Last Schengen land-border open for Russian tourists sees 33 percent increase in traffic
Due to the restrictions during the coronavirus pandemic, the numbers for this January are not comparable with previous years. Russia lifted COVID-19 limitations in mid-July last year, and especially during autumn, the number of border crossers to Norway got a boost.
In late September, Finland decided to follow Poland and the Baltic states by declaring Russians traveling on a tourist visa unwanted. Consequently, the road from Murmansk to Norway in the north became the only land border to Schengen-Europe still open for tourist visa travelers.
“The numbers from January show there were 9,271 crossings at Storskog,” writes border officer Katrina Beddari with the Police in Finnmark in an email to the Barents Observer.
She adds that 94 crossings were made by people holding the so-called visa-free permit, an arrangement allowing for locals living within 30 km distance from the Norwegian-Russian border to visit the other side without a visa.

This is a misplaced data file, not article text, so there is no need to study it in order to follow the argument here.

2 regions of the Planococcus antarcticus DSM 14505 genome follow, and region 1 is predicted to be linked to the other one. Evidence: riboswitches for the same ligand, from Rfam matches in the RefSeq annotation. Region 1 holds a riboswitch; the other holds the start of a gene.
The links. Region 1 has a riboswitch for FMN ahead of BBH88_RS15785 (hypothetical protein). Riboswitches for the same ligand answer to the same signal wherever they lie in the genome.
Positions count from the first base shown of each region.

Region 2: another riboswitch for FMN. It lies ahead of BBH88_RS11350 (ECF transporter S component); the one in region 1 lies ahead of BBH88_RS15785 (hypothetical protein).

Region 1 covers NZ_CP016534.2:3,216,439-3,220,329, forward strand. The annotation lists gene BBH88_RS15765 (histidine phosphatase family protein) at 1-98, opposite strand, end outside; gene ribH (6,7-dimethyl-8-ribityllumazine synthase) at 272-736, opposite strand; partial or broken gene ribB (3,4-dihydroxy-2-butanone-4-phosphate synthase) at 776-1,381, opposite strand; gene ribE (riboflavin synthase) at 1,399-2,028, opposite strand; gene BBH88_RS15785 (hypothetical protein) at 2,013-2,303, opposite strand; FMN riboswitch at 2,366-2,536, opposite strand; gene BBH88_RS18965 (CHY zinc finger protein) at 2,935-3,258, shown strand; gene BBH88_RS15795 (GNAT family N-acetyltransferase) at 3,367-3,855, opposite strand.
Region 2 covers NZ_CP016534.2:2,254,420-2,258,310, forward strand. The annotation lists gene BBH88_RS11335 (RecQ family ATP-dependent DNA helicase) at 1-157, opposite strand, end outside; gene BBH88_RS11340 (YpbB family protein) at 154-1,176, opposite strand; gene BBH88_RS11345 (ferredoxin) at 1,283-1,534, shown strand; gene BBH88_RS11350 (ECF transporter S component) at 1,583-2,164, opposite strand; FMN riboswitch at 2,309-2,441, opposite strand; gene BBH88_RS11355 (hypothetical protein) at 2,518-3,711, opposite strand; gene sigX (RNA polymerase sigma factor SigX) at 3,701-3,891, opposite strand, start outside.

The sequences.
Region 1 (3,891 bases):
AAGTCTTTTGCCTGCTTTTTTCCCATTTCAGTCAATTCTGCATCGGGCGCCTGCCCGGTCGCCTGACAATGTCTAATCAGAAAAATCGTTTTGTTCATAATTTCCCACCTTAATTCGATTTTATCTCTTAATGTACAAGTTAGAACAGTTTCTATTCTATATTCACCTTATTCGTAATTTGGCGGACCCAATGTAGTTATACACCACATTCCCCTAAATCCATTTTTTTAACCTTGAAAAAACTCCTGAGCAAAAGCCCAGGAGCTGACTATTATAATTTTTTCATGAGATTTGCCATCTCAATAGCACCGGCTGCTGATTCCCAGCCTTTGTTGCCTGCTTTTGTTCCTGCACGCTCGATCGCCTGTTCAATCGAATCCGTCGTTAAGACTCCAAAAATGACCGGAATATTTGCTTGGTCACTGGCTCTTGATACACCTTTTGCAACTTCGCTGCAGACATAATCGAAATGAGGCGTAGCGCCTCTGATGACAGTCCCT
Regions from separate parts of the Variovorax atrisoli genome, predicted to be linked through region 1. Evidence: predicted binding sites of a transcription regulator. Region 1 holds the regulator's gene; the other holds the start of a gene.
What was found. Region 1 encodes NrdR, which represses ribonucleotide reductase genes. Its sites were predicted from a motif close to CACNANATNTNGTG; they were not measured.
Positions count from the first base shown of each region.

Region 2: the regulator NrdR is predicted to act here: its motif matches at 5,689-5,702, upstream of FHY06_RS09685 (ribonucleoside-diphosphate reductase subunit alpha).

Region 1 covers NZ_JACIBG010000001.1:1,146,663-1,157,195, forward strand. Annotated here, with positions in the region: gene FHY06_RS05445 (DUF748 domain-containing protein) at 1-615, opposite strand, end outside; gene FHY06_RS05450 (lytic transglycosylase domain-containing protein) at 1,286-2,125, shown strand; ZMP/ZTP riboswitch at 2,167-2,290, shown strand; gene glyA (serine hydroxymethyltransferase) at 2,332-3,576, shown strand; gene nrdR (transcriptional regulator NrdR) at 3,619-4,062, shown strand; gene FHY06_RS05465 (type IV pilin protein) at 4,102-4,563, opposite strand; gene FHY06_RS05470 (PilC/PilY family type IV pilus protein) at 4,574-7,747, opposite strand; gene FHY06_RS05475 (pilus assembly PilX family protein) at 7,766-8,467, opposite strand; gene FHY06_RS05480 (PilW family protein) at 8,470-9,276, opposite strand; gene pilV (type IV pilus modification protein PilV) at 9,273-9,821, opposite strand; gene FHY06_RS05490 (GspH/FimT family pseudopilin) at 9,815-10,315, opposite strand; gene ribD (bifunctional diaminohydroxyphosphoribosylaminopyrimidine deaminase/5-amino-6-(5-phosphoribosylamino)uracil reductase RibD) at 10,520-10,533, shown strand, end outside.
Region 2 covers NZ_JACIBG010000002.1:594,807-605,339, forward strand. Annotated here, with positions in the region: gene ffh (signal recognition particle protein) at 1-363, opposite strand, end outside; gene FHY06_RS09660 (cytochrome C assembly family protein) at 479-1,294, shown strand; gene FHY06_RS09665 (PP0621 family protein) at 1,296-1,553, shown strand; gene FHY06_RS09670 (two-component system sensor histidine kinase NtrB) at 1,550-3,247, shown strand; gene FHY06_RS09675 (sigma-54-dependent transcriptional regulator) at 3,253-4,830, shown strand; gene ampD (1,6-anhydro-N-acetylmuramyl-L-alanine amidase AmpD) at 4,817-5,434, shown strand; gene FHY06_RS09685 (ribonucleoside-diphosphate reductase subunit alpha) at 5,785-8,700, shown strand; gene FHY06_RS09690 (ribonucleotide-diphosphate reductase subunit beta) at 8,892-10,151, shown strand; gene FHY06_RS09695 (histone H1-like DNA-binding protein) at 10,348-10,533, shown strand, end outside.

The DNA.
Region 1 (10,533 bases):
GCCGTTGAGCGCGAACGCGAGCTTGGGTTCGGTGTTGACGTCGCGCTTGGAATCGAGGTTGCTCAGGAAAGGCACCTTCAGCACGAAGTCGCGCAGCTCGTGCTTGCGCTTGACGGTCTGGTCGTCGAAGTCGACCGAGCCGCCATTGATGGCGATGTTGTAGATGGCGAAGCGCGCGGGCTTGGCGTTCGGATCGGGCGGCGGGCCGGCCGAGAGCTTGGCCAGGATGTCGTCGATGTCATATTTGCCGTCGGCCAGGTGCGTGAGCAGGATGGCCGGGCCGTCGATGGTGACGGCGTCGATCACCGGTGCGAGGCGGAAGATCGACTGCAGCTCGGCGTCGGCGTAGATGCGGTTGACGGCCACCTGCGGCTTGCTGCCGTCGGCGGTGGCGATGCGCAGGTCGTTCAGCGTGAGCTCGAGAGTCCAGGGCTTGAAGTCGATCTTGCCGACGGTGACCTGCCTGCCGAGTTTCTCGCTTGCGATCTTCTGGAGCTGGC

The increase is 33 percent compared with October and November (.6,943 and 6,941 respectively), the two first months after Finland restricted entry for Russian citizens.
Russians with a Schengen tourist visa can still fly to many European destinations, but the route north via Kirkenes is for the most much cheaper than flying via popular hubs like Dubai or Istanbul.
January is also peak season for Russian fishing vessels to make port call for crew changes in Kirkenes, one of the three remaining harbors in Northern Norway still open for Russian-flagged vessels.
Fishermen from Murmansk and the Far East are shuttled by bus across the border to and from Norwegian ports.
Visiting Norway’s border with Russia earlier this autumn, Minister of Justice Emilie Enger Mehl made clear that all changes in traffic are closely monitored.
“Border can be closed in a few hours’ notice, Mehl said to the Barents Observer.
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Norway: Scandinavian fighter jets in joint training with American B-52 bombers above Arctic Circle, The Independent Barents Observer
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